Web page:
Earlier this week, Redskins cornerback DeAngelo Hall couldn’t predict the response he’d get in his return to the Georgia Dome, home of the team with which he spent four seasons.
“They are not introducing us in that stadium, so I don’t know if I’m going to bet booed or applauded,” Hall told D. Orlando Ledbetter of the Atlanta Journal-Constitution.
Now Hall knows: He was booed.
And it got worse. Hall, who also made an unjustified attack on the credibility of G.M. Thomas Dimitroff, found himself in the middle of a skirmish on the Falcons’ sideline. Hall emerged by whining about the way he was treated.
“It’s different when a coach comes over there to break guys up,” Hall said after the game “When a
coach comes over there to put his hands on you in a harmful way,
something needs to be done about that. . . . I’m going to
call Commissioner Goodell. Ray Anderson used to be with Atlanta. I know
him very well from there. He’s the vice president [of football
operations] over there in the league office. I’ll definitely going to
be calling some of my friends to figure out what we can do about the
Hall specifically directed his complaints at coach Mike Smith and director of athletic performance Jeff Fish.
“[Smith] put his hands on me in a harmful way, talking about how he’s going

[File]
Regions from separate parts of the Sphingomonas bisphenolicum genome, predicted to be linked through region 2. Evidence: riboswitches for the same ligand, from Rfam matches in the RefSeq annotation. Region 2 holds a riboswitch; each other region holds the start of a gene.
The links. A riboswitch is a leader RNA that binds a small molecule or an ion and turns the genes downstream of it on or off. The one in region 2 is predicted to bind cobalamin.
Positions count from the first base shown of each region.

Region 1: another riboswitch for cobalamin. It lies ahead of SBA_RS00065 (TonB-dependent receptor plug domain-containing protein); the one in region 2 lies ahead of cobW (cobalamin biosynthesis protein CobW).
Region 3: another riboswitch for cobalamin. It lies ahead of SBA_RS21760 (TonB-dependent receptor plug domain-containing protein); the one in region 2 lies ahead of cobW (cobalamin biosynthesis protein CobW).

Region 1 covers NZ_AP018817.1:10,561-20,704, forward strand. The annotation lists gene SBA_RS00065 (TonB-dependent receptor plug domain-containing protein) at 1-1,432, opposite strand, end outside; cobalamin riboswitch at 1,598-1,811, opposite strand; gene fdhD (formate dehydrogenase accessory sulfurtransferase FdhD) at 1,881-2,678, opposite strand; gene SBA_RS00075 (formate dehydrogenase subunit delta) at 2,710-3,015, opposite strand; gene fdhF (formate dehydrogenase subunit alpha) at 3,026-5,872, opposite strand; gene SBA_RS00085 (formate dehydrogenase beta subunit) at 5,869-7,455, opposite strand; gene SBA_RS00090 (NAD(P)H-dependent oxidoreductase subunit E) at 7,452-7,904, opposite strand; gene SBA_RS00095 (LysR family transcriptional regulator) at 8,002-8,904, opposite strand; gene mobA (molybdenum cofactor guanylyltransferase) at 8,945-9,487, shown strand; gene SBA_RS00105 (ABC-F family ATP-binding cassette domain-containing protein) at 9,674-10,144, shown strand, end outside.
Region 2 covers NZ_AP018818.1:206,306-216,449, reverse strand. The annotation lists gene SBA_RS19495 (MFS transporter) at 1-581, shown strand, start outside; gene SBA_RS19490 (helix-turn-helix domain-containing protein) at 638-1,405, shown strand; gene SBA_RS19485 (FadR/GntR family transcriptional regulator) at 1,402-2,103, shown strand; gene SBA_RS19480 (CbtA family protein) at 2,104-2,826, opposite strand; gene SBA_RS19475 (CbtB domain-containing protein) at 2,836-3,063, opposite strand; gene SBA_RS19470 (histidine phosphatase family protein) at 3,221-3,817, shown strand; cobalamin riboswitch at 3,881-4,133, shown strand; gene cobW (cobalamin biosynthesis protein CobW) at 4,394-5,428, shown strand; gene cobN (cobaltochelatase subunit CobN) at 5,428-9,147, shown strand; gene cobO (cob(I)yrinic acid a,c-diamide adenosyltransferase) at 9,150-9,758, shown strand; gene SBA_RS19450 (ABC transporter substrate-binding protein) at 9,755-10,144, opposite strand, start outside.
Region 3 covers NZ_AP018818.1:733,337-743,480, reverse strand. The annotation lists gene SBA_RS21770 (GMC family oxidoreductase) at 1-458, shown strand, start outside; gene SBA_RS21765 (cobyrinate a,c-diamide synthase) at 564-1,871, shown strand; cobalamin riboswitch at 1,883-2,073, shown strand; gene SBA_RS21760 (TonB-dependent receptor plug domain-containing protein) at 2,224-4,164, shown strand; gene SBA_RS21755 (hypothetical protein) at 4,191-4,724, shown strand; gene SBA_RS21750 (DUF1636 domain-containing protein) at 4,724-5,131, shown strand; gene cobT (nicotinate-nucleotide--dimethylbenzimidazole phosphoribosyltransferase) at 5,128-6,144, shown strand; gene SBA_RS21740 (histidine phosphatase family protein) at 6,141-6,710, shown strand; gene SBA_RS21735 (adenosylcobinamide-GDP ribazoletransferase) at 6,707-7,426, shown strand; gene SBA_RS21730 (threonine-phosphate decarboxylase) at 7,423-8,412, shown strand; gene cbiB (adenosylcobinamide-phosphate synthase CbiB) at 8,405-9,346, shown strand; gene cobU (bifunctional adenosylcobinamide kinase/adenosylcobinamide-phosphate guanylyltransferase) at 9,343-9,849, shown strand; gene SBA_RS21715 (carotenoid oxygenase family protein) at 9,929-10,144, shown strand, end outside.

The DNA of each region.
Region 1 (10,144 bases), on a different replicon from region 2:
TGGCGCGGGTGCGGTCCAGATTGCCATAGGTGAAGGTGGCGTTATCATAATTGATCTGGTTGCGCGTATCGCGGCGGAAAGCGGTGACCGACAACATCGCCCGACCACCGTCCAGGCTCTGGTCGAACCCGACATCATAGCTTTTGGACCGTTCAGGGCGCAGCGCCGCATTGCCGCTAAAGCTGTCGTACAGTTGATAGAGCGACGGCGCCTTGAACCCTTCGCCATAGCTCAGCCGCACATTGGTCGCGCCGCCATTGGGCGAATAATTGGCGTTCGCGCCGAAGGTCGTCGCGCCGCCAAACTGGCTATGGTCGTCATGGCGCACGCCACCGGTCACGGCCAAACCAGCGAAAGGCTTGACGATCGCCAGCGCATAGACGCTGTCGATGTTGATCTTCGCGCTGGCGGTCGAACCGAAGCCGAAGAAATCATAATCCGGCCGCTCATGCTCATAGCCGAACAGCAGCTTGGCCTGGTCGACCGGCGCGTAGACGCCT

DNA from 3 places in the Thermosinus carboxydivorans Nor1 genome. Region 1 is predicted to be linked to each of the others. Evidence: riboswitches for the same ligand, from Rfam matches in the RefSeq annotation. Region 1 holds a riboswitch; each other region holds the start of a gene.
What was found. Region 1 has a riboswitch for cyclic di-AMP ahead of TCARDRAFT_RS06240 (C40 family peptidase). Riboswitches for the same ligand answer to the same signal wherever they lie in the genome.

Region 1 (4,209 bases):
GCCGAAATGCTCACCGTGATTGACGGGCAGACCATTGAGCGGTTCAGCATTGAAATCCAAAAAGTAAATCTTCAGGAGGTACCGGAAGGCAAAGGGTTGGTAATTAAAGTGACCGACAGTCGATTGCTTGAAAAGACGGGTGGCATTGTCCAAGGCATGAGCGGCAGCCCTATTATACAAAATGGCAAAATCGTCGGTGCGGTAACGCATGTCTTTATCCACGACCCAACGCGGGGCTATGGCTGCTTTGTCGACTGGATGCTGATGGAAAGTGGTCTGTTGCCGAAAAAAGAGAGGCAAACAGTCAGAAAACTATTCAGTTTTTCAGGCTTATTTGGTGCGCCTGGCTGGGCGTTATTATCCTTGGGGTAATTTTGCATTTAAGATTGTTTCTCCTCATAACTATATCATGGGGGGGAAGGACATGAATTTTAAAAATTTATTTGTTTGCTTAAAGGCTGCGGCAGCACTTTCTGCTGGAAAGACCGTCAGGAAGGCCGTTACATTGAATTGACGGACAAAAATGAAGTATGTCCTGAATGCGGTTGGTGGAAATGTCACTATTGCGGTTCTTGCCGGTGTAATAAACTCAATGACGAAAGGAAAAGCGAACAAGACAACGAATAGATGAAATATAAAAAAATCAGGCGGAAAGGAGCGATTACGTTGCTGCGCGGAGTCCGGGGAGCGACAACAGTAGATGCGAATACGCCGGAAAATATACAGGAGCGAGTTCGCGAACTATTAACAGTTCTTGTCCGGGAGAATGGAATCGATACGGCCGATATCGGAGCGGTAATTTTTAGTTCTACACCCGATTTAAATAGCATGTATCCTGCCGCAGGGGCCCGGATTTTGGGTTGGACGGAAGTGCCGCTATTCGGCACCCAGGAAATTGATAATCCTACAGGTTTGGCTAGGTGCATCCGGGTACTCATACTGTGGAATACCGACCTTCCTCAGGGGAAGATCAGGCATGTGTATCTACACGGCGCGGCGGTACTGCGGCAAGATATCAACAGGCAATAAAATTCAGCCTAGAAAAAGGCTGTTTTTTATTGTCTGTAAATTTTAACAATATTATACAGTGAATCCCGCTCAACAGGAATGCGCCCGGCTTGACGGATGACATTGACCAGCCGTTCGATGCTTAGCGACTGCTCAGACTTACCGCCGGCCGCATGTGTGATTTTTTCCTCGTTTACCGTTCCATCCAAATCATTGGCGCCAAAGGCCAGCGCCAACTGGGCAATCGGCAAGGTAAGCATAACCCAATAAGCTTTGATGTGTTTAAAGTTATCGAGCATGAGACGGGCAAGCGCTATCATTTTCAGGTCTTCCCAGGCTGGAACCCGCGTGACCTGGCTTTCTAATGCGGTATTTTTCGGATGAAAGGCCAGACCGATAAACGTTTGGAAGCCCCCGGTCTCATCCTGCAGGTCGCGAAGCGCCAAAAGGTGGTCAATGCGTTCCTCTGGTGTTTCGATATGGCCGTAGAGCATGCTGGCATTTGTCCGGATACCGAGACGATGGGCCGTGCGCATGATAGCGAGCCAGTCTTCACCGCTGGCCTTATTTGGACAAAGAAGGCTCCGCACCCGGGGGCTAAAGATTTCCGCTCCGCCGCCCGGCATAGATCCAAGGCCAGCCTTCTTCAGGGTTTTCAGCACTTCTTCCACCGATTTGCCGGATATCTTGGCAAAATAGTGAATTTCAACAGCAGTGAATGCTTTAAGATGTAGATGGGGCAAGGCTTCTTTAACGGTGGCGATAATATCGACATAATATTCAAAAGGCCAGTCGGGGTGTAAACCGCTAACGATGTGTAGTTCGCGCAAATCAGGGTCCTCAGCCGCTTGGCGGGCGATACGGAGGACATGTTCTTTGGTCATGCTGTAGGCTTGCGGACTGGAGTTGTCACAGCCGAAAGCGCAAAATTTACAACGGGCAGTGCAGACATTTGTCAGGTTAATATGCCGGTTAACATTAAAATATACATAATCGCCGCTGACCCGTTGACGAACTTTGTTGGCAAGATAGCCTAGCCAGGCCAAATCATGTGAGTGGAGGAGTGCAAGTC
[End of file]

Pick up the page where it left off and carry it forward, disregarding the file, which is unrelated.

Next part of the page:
to kick my [butt] and all this other [stuff], and that ain’t how you do
things,” Hall said. “It’s a different story if he’s coming in there to break a fight
up. . . . It’s a different thing when you come
in and try to break things up, as opposed to coming in and trying to
put your hands on somebody. Fish had the nerve to signal to me on the
sideline how strong he is. Because he was putting his hands on me, pushing me,
you know what I mean? Pushing and grabbing at me and all this other
[stuff]. Like I said, something is going to be done about it. Trust me.
Trust me. Trust me.”
Smith didn’t specifically deny the allegations, but his explain strongly suggests that Smith’s position is that he did nothing wrong.
“Those sidelines are very, very hectic during a game,” Smith said. “Our quarterback was hit late and there was a [skirmish] over there.
All I was trying to do was restore order to the sideline and did not
want to get into a situation where any of our guys were injured. That
was my view of it. Again, it happened so very, very quickly. . . .
were a bunch of guys on that sideline,” Smith said after being told by a reporter that it appeared he got in Hall’s face. “Some of them were wearing black
helmets and some were wearing maroon helmets. I can’t tell you anything
more about it. It was very, very hectic on that sideline. There were a
lot of things going on and my main goal was for the safety of our
football team and restoring order.”
OK, enough with the words. Here’s the video, from NFL.com. Someone in street clothes grabs Hall by the shirt, and Smith eventually does get in Hall’s face. And Smith is livid at the time.
In fact, it appears at one point that Smith tries to throw a subtle elbow at Hall’s face mask.
So while we think that Hall usually is full of hot air, he actually has a point here. Smith seems to have crossed the proverbial line. Though it wasn’t Woody Hayes revisited, Smith and every NFL coach should be riding a higher road.
That said, the only thing possibly harmed on Hall was his pride. But shouldn’t he be used to that by now?